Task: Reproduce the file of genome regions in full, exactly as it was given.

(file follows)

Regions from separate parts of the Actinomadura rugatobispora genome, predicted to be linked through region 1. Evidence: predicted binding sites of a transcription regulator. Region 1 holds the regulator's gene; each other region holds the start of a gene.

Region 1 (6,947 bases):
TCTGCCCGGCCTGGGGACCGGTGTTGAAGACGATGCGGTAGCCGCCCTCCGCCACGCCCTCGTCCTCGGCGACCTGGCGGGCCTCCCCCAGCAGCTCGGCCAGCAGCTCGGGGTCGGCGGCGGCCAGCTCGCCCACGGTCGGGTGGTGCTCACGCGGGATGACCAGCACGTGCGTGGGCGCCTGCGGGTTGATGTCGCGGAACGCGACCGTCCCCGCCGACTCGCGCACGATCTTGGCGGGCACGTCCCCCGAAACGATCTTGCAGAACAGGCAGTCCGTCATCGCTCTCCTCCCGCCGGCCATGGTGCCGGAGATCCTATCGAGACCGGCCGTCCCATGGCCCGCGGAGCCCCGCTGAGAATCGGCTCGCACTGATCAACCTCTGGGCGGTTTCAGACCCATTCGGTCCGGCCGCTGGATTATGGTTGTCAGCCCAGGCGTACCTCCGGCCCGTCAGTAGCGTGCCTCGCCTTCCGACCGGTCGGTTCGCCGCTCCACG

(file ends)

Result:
Regions from separate parts of the Actinomadura rugatobispora genome, predicted to be linked through region 1. Evidence: predicted binding sites of a transcription regulator. Region 1 holds the regulator's gene; each other region holds the start of a gene.

Region 1 (6,947 bases):
TCTGCCCGGCCTGGGGACCGGTGTTGAAGACGATGCGGTAGCCGCCCTCCGCCACGCCCTCGTCCTCGGCGACCTGGCGGGCCTCCCCCAGCAGCTCGGCCAGCAGCTCGGGGTCGGCGGCGGCCAGCTCGCCCACGGTCGGGTGGTGCTCACGCGGGATGACCAGCACGTGCGTGGGCGCCTGCGGGTTGATGTCGCGGAACGCGACCGTCCCCGCCGACTCGCGCACGATCTTGGCGGGCACGTCCCCCGAAACGATCTTGCAGAACAGGCAGTCCGTCATCGCTCTCCTCCCGCCGGCCATGGTGCCGGAGATCCTATCGAGACCGGCCGTCCCATGGCCCGCGGAGCCCCGCTGAGAATCGGCTCGCACTGATCAACCTCTGGGCGGTTTCAGACCCATTCGGTCCGGCCGCTGGATTATGGTTGTCAGCCCAGGCGTACCTCCGGCCCGTCAGTAGCGTGCCTCGCCTTCCGACCGGTCGGTTCGCCGCTCCACG